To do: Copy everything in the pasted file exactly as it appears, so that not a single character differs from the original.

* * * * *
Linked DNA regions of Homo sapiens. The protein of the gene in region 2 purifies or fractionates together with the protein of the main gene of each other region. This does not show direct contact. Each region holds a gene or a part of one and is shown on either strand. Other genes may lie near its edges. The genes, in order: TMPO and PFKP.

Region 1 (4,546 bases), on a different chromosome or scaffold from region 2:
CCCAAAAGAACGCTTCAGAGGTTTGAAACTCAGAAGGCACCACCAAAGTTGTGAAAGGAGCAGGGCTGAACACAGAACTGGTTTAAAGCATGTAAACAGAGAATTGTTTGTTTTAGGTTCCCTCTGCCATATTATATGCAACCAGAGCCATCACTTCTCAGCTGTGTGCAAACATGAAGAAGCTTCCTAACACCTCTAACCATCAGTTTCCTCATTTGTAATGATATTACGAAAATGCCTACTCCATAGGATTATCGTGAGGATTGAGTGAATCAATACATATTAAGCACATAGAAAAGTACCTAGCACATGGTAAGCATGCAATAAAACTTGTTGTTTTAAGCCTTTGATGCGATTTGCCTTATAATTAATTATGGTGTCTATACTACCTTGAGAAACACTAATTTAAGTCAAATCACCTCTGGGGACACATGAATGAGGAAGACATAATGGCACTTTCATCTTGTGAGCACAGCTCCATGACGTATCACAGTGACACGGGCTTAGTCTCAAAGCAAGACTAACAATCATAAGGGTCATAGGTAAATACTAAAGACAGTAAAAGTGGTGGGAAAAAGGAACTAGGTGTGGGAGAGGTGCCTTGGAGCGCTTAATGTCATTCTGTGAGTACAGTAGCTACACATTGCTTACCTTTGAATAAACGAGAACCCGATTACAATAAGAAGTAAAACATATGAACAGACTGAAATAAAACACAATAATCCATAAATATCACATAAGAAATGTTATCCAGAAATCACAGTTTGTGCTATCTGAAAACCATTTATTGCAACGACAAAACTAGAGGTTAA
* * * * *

Linked DNA regions of Homo sapiens. The protein of the gene in region 2 purifies or fractionates together with the protein of the main gene of each other region. This does not show direct contact. Each region holds a gene or a part of one and is shown on either strand. Other genes may lie near its edges. The genes, in order: TMPO and PFKP.

Region 1 (4,546 bases), on a different chromosome or scaffold from region 2:
CCCAAAAGAACGCTTCAGAGGTTTGAAACTCAGAAGGCACCACCAAAGTTGTGAAAGGAGCAGGGCTGAACACAGAACTGGTTTAAAGCATGTAAACAGAGAATTGTTTGTTTTAGGTTCCCTCTGCCATATTATATGCAACCAGAGCCATCACTTCTCAGCTGTGTGCAAACATGAAGAAGCTTCCTAACACCTCTAACCATCAGTTTCCTCATTTGTAATGATATTACGAAAATGCCTACTCCATAGGATTATCGTGAGGATTGAGTGAATCAATACATATTAAGCACATAGAAAAGTACCTAGCACATGGTAAGCATGCAATAAAACTTGTTGTTTTAAGCCTTTGATGCGATTTGCCTTATAATTAATTATGGTGTCTATACTACCTTGAGAAACACTAATTTAAGTCAAATCACCTCTGGGGACACATGAATGAGGAAGACATAATGGCACTTTCATCTTGTGAGCACAGCTCCATGACGTATCACAGTGACACGGGCTTAGTCTCAAAGCAAGACTAACAATCATAAGGGTCATAGGTAAATACTAAAGACAGTAAAAGTGGTGGGAAAAAGGAACTAGGTGTGGGAGAGGTGCCTTGGAGCGCTTAATGTCATTCTGTGAGTACAGTAGCTACACATTGCTTACCTTTGAATAAACGAGAACCCGATTACAATAAGAAGTAAAACATATGAACAGACTGAAATAAAACACAATAATCCATAAATATCACATAAGAAATGTTATCCAGAAATCACAGTTTGTGCTATCTGAAAACCATTTATTGCAACGACAAAACTAGAGGTTAA